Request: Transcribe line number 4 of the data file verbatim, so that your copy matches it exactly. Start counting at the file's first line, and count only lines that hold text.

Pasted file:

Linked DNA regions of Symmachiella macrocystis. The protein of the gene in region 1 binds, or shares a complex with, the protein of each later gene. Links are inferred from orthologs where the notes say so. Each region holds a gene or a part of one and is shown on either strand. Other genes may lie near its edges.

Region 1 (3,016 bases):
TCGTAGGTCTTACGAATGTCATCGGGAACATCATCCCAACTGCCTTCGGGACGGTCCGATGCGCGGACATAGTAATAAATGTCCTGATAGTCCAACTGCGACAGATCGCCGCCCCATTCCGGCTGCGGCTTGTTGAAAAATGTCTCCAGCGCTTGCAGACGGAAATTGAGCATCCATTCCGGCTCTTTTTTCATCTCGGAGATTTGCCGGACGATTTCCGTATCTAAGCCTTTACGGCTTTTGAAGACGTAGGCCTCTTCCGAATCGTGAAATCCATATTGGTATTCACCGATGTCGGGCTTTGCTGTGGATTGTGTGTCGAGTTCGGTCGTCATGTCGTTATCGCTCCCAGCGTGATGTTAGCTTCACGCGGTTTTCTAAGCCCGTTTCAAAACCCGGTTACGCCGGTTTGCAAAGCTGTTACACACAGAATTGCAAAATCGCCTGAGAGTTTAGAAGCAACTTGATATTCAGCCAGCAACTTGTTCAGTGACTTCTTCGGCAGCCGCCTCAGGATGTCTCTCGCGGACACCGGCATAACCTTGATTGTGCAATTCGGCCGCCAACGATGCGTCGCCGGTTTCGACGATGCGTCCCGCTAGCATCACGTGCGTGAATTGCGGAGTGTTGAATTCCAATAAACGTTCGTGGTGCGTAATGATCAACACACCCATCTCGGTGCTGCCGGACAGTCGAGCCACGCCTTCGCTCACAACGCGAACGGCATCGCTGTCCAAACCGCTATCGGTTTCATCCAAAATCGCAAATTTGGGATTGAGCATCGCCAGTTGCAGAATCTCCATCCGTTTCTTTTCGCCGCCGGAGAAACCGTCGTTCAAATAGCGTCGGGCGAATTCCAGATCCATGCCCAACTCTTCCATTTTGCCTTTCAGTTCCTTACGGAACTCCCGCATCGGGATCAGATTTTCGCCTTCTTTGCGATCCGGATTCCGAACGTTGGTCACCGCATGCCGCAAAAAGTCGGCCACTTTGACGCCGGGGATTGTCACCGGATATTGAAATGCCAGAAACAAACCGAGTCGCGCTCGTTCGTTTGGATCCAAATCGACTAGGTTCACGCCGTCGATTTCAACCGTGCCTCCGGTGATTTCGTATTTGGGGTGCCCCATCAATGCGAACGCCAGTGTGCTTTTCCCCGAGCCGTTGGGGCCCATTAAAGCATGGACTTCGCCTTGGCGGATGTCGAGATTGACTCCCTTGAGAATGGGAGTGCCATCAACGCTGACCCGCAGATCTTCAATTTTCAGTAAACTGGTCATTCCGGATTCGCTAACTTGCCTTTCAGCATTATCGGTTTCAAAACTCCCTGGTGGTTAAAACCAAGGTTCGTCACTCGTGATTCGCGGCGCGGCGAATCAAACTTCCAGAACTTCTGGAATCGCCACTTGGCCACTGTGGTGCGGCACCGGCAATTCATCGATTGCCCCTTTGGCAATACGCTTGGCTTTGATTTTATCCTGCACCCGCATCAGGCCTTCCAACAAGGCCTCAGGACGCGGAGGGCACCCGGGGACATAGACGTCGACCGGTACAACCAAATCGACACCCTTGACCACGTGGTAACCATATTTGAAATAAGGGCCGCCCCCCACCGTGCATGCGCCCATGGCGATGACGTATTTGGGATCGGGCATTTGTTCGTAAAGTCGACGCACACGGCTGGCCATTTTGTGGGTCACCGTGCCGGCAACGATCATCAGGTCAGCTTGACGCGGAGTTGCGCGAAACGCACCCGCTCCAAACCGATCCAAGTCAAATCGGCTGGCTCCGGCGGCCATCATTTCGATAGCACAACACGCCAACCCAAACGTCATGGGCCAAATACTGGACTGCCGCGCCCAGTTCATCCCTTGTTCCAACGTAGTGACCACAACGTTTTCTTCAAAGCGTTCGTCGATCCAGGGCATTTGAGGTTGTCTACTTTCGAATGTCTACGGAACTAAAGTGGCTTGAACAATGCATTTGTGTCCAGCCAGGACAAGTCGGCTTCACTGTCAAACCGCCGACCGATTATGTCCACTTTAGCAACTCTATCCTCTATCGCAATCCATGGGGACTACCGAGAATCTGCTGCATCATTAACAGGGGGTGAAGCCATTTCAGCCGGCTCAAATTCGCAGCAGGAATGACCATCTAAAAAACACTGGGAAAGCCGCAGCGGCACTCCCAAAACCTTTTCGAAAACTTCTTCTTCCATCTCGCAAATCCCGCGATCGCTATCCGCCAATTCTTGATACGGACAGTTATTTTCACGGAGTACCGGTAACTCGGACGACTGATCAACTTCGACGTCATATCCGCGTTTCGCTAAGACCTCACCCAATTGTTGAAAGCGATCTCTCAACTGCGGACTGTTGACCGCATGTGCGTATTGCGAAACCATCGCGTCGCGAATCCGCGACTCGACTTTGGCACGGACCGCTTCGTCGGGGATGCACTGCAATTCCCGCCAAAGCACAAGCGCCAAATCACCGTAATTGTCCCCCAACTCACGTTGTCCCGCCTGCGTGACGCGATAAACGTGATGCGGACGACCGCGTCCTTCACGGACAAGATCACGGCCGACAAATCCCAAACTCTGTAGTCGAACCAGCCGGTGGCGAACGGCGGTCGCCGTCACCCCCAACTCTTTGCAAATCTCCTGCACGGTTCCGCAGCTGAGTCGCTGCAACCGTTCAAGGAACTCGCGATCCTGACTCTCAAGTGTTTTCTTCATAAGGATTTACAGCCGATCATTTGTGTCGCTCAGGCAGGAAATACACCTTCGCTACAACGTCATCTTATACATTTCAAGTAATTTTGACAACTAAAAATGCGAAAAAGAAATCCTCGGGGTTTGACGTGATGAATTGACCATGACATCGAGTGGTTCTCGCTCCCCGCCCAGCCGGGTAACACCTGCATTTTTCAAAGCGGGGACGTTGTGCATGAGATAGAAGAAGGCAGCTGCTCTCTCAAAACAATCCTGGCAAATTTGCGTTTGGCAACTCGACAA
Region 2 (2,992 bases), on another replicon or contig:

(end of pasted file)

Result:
Region 2 (2,992 bases), on another replicon or contig: